Seeni means sugar, because you make the sambol by caramelising shallots or red onions, reducing and stirring until you get a jammy, sticky, molasses colour, adding sugar, cinnamon, tamarind for tanginess and a few other spices as you go. Seeni sambol is one of the big guns of the Sri Lankan sambol repertoire, a kind of magnificent, punchy, fiery shallot jam that you smear onto things, just as you would with a chutney or a salsa. It pairs very well with eggs, as the oozy richness of the yolks enjoy a mouth party with the tart, fragrant sweetness of the sambol – and so Sri Lankans are fond of eating this sambol with egg hoppers, egg rotis or in other egg sandwiches. This recipe makes enough to have sambol leftovers that you can store in a jar in the fridge for up to a month, so I wish you many fun adventures with seeni sambol. For this sandwich, any white bread will do (I use a potato sourdough from the Dusty Knuckle bakery in east London because my flatmate Sarah is mad for it and always has some in the house) and I think melted, strong Cheddar works better than Kraft, but see what you think when you make it yourself.
For the seeni sambol
- 2½ golf ball-sized pieces of tamarind block (soaked in 125ml warm water for 10 minutes)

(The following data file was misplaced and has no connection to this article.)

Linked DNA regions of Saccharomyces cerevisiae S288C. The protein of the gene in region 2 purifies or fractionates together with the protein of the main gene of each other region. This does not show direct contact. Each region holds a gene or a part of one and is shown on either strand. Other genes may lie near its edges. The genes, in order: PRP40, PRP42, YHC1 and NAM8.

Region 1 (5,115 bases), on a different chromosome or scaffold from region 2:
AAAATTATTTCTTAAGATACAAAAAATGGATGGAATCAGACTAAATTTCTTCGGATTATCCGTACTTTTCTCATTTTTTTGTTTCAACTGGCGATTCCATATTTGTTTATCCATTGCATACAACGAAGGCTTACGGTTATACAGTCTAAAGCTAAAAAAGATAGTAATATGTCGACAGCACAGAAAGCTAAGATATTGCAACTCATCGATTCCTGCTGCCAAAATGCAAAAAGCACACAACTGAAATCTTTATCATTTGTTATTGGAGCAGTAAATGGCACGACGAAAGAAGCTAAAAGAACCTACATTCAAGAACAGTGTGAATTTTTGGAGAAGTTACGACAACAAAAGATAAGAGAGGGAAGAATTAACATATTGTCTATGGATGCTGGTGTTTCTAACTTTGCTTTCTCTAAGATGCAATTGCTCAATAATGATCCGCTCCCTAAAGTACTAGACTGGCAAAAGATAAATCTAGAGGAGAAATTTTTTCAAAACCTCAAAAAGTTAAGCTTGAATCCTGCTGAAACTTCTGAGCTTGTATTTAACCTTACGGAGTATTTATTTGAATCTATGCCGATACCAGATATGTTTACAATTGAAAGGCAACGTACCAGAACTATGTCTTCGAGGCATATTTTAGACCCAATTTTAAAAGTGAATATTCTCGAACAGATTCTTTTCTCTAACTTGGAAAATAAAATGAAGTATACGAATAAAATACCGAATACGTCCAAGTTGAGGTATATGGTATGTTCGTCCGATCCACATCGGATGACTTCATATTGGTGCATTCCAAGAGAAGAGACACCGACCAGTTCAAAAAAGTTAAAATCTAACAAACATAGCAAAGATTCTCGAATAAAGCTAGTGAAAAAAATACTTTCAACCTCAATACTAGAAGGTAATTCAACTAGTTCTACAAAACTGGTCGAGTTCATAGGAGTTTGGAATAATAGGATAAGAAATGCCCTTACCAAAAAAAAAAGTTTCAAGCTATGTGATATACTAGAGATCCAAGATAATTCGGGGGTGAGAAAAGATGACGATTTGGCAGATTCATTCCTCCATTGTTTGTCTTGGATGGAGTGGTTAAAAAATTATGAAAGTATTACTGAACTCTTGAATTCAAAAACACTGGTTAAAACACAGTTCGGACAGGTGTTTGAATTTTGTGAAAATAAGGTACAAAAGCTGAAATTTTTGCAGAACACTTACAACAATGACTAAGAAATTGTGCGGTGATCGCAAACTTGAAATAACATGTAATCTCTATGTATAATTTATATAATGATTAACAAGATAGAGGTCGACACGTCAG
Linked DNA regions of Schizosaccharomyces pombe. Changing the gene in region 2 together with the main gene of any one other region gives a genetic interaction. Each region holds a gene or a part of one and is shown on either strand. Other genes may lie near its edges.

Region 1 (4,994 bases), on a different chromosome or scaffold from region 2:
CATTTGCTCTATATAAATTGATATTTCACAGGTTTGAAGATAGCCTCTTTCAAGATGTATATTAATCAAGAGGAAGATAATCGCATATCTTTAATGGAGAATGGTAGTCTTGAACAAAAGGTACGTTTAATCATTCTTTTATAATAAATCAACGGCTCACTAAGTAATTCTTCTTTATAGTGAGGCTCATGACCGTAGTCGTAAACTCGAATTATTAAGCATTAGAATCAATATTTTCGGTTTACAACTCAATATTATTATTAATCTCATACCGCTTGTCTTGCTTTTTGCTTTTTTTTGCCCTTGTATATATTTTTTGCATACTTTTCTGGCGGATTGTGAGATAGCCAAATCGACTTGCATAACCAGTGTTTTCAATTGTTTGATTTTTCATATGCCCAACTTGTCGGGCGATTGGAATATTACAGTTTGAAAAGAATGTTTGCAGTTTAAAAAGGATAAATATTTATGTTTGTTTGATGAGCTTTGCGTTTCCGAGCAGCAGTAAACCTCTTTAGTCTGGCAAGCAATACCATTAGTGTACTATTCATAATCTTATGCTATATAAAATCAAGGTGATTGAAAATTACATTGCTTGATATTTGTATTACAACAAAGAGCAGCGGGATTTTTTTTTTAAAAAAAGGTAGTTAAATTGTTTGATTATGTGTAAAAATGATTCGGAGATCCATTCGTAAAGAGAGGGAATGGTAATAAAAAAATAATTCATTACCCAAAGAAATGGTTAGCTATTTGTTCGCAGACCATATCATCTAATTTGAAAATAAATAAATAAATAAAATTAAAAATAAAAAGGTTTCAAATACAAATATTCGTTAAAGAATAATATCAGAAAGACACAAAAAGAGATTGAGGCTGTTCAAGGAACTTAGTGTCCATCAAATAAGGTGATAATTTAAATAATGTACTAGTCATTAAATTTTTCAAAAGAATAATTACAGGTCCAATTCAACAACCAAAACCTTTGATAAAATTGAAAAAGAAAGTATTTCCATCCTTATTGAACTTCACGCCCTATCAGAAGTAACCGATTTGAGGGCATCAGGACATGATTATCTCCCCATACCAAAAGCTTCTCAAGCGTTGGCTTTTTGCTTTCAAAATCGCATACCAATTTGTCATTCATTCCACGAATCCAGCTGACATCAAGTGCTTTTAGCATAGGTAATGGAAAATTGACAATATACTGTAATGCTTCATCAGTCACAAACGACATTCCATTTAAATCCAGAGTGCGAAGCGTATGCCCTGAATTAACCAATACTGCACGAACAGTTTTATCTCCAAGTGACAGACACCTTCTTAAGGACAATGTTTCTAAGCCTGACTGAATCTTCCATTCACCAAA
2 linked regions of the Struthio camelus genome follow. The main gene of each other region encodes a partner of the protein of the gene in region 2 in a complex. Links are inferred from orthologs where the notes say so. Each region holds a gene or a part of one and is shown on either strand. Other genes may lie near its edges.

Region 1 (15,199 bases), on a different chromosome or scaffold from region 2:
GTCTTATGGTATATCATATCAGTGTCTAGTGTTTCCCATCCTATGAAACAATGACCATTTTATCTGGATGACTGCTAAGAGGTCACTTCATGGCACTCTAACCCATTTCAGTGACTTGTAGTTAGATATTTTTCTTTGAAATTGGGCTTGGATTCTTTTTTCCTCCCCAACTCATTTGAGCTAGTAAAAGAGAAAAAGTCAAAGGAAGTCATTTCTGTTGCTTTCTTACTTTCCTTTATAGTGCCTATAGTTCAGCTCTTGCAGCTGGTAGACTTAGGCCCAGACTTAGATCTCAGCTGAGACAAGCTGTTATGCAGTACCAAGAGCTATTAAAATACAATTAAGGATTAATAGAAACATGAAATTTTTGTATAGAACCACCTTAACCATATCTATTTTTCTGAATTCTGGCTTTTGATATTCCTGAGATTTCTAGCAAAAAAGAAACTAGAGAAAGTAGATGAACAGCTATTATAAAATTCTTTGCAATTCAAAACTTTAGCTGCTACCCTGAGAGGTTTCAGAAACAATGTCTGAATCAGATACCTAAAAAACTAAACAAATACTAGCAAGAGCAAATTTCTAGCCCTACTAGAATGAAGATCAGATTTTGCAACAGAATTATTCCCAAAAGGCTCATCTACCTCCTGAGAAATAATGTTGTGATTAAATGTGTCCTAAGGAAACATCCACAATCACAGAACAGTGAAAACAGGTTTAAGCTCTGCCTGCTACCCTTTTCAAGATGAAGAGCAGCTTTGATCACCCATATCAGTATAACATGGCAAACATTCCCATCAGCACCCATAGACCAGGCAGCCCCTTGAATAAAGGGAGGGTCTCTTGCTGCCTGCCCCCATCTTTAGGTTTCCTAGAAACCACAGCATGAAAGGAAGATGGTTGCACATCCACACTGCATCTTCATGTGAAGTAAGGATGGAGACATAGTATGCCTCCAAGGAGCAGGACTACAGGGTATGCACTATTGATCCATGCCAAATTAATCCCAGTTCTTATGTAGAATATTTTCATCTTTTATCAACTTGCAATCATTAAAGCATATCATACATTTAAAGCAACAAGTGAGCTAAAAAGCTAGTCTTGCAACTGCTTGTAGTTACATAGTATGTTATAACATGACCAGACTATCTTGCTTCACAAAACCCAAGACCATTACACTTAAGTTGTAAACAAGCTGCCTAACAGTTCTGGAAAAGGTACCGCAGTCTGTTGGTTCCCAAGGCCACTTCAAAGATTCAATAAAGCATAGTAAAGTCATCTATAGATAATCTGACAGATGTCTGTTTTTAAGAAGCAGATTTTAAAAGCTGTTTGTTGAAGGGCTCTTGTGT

- 1½ tablespoons coconut or vegetable oil
- 20 fresh curry leaves
- 2 x 5 centimetres pieces of cinnamon sticks
- 10 whole cardamom pods (lightly bashed in a pestle and mortar)
- 6 cloves
- 4 fresh green chillies (sliced into thirds)
- 1 teaspoon salt (or to taste)
- 6 red onions (peeled and finely sliced)
- 1 tablespoon apple cider vinegar
- 4 tablespoons granulated or caster sugar
For the sandwich
- butter for spreading the bread (plus 3 knobs)
- 4 slices of white bread (e.g. sourdough or white bloomer)
- 120 grams grated Cheddar cheese or Gruyère
- 2 large organic or free-range eggs
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Seeni Sambol, Egg and Cheese Sandwich is a guest recipe by Cynthia Shanmugalingam so we are not able to answer questions regarding this recipe